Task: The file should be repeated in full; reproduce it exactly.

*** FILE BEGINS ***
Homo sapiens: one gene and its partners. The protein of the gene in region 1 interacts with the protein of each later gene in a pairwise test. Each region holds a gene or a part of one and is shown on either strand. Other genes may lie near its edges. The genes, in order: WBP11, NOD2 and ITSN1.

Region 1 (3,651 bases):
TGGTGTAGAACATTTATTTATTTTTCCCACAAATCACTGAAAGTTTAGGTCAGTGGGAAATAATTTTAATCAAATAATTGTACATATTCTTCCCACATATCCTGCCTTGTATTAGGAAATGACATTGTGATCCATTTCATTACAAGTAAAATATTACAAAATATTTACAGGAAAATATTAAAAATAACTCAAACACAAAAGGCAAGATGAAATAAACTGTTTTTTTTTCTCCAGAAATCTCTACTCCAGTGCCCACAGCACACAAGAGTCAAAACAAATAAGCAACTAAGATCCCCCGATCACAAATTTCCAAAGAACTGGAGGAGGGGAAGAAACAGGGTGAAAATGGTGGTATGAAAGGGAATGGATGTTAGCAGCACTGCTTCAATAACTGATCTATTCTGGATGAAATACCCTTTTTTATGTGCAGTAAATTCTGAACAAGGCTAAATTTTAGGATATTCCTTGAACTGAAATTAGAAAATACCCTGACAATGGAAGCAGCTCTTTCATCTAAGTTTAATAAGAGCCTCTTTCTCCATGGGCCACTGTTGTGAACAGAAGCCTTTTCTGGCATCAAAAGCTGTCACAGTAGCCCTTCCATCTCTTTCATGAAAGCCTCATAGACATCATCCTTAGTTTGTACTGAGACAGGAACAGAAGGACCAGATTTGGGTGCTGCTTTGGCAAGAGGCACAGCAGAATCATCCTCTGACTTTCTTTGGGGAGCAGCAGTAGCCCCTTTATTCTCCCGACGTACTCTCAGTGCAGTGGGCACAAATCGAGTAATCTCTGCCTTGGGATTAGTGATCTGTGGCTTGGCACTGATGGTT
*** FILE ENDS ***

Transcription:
Homo sapiens: one gene and its partners. The protein of the gene in region 1 interacts with the protein of each later gene in a pairwise test. Each region holds a gene or a part of one and is shown on either strand. Other genes may lie near its edges. The genes, in order: WBP11, NOD2 and ITSN1.

Region 1 (3,651 bases):
TGGTGTAGAACATTTATTTATTTTTCCCACAAATCACTGAAAGTTTAGGTCAGTGGGAAATAATTTTAATCAAATAATTGTACATATTCTTCCCACATATCCTGCCTTGTATTAGGAAATGACATTGTGATCCATTTCATTACAAGTAAAATATTACAAAATATTTACAGGAAAATATTAAAAATAACTCAAACACAAAAGGCAAGATGAAATAAACTGTTTTTTTTTCTCCAGAAATCTCTACTCCAGTGCCCACAGCACACAAGAGTCAAAACAAATAAGCAACTAAGATCCCCCGATCACAAATTTCCAAAGAACTGGAGGAGGGGAAGAAACAGGGTGAAAATGGTGGTATGAAAGGGAATGGATGTTAGCAGCACTGCTTCAATAACTGATCTATTCTGGATGAAATACCCTTTTTTATGTGCAGTAAATTCTGAACAAGGCTAAATTTTAGGATATTCCTTGAACTGAAATTAGAAAATACCCTGACAATGGAAGCAGCTCTTTCATCTAAGTTTAATAAGAGCCTCTTTCTCCATGGGCCACTGTTGTGAACAGAAGCCTTTTCTGGCATCAAAAGCTGTCACAGTAGCCCTTCCATCTCTTTCATGAAAGCCTCATAGACATCATCCTTAGTTTGTACTGAGACAGGAACAGAAGGACCAGATTTGGGTGCTGCTTTGGCAAGAGGCACAGCAGAATCATCCTCTGACTTTCTTTGGGGAGCAGCAGTAGCCCCTTTATTCTCCCGACGTACTCTCAGTGCAGTGGGCACAAATCGAGTAATCTCTGCCTTGGGATTAGTGATCTGTGGCTTGGCACTGATGGTT